Saturday, November 04, 2006

Our Man In Paris

Dexter Gordon made this record in Paris in May of 1963, using a rhythm section that featured two American jazz legends, long since expatriated to France, pianist Bud Powell and drummer Kenny Clarke, along with the French bassist Pierre Michelot.

The first cut on the album signals the proceedings, laying out in clear terms what lies ahead so you can strap in for the ride or clear out.
After the humorous intro to Scrapple for the Apple where Dexter plays the riff from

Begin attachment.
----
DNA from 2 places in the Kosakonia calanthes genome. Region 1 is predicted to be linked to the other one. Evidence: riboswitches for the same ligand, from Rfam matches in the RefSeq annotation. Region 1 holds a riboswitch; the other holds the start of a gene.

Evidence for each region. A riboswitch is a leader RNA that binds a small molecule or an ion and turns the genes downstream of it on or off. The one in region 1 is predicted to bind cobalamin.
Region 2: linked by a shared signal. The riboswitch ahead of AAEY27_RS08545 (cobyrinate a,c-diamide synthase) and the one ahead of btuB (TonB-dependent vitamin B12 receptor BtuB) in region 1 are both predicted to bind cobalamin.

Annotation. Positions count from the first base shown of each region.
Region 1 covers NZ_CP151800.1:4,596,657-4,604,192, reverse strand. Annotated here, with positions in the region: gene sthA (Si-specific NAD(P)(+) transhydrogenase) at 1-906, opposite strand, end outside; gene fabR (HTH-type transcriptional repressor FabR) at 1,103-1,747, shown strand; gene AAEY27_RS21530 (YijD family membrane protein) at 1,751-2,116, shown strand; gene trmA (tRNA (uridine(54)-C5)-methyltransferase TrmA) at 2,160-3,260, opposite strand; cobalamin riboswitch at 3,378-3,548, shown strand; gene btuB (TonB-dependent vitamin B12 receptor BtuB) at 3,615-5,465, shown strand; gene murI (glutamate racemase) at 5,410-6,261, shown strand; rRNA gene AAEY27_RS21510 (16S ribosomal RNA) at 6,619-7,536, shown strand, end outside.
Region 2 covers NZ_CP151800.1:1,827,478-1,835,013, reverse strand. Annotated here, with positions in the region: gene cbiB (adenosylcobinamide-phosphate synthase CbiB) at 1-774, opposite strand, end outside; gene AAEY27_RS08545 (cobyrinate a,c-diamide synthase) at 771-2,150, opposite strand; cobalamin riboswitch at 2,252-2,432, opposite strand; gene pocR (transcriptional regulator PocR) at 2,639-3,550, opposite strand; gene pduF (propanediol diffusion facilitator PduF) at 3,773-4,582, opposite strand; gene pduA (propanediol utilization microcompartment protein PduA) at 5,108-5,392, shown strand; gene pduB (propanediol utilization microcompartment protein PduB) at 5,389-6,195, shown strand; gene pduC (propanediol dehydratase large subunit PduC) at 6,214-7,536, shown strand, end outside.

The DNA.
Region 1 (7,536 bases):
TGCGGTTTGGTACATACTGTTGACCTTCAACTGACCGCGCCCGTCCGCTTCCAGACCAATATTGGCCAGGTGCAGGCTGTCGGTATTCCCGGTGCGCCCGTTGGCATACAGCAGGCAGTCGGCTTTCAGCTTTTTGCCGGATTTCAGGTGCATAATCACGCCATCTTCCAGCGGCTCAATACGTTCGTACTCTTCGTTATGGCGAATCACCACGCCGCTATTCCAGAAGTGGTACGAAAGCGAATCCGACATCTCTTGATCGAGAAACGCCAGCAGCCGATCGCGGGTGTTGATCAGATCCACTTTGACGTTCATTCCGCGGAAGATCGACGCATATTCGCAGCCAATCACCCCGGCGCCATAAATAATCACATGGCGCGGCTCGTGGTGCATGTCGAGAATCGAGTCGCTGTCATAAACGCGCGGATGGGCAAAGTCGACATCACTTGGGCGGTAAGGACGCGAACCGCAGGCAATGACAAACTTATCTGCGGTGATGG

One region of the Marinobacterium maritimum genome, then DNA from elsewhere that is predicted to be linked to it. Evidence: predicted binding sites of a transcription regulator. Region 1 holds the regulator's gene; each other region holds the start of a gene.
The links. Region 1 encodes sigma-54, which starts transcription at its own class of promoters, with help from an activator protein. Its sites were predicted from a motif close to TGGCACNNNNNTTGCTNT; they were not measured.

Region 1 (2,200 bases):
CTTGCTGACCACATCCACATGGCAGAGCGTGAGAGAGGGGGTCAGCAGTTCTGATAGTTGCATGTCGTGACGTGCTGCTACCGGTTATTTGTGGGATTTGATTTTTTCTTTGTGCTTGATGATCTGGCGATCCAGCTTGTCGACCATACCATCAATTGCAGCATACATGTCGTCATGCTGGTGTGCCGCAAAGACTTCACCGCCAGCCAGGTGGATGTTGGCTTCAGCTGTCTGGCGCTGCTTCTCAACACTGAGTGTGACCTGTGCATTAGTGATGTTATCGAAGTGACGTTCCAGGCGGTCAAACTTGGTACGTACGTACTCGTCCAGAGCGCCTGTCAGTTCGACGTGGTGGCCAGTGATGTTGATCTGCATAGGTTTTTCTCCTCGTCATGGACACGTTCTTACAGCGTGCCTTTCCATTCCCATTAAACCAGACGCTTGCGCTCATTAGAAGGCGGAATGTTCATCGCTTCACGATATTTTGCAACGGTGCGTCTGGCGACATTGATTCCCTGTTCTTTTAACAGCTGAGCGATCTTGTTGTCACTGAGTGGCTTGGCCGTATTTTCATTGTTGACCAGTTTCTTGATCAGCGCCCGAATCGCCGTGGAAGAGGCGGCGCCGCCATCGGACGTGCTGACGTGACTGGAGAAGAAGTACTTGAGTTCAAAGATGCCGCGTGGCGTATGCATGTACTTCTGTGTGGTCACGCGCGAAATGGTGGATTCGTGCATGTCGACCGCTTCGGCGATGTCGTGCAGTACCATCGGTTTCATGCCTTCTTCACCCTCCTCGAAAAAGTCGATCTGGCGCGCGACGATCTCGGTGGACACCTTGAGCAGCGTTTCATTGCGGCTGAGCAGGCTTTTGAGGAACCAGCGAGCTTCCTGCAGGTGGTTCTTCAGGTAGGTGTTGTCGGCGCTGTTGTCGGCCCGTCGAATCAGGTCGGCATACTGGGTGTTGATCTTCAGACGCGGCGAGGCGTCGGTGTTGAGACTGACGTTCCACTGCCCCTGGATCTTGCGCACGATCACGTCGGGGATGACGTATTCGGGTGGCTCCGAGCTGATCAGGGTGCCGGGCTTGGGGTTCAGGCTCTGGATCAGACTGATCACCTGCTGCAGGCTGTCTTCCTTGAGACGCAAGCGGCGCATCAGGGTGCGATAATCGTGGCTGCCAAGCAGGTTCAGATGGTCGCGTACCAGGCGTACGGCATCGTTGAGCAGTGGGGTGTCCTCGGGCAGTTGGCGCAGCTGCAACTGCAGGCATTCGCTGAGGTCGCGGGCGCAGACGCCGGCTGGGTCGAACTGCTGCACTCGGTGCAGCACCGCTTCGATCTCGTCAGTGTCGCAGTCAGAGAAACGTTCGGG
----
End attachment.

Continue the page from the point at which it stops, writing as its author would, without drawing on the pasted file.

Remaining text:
Dragnet (? doubtless a reminder of scuffles in the Big Apple), he plays the jaunty Charlie Parker head. Here immediately; the paradox of a lighthearted but solid melody, stated by a saxophone sound that can barely contain itself within the allotted notes, breaking at the edges, and gnawing like a wild animal at the cage bars to have at it.
When the melody has been stated, and one expects the usual intricate bop lines, Dexter starts out like a sonorous taxi with the horn of a train, driving everyone from the intersection to state his case, beating/telegraphing out single notes as if to say "don't worry yet about the fancy licks, HERE IS THE SOUND and i am in LOVE with the SOUND!". Once the sound has been revealed, he proceeds to unfurl his graceful exuberant lines, and tears the tune to shreds.

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